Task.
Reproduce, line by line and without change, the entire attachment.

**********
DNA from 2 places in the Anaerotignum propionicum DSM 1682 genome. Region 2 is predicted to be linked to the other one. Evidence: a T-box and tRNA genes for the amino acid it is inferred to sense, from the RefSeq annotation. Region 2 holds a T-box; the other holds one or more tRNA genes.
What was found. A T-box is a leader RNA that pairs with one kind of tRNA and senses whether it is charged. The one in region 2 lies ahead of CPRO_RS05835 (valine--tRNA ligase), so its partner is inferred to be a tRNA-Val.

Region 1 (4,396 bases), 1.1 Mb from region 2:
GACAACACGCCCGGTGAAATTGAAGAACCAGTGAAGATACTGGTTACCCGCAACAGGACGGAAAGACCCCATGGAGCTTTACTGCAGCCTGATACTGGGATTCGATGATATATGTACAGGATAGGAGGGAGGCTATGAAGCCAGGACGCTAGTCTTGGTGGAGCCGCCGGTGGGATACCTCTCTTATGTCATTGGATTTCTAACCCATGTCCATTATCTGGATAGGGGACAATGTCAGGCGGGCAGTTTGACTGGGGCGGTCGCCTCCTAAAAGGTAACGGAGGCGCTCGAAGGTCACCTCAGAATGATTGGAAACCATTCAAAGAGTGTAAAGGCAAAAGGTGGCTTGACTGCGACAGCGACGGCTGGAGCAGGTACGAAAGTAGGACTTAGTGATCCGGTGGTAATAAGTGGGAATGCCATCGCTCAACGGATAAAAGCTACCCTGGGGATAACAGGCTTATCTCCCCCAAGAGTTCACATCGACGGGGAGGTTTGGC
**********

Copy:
DNA from 2 places in the Anaerotignum propionicum DSM 1682 genome. Region 2 is predicted to be linked to the other one. Evidence: a T-box and tRNA genes for the amino acid it is inferred to sense, from the RefSeq annotation. Region 2 holds a T-box; the other holds one or more tRNA genes.
What was found. A T-box is a leader RNA that pairs with one kind of tRNA and senses whether it is charged. The one in region 2 lies ahead of CPRO_RS05835 (valine--tRNA ligase), so its partner is inferred to be a tRNA-Val.

Region 1 (4,396 bases), 1.1 Mb from region 2:
GACAACACGCCCGGTGAAATTGAAGAACCAGTGAAGATACTGGTTACCCGCAACAGGACGGAAAGACCCCATGGAGCTTTACTGCAGCCTGATACTGGGATTCGATGATATATGTACAGGATAGGAGGGAGGCTATGAAGCCAGGACGCTAGTCTTGGTGGAGCCGCCGGTGGGATACCTCTCTTATGTCATTGGATTTCTAACCCATGTCCATTATCTGGATAGGGGACAATGTCAGGCGGGCAGTTTGACTGGGGCGGTCGCCTCCTAAAAGGTAACGGAGGCGCTCGAAGGTCACCTCAGAATGATTGGAAACCATTCAAAGAGTGTAAAGGCAAAAGGTGGCTTGACTGCGACAGCGACGGCTGGAGCAGGTACGAAAGTAGGACTTAGTGATCCGGTGGTAATAAGTGGGAATGCCATCGCTCAACGGATAAAAGCTACCCTGGGGATAACAGGCTTATCTCCCCCAAGAGTTCACATCGACGGGGAGGTTTGGC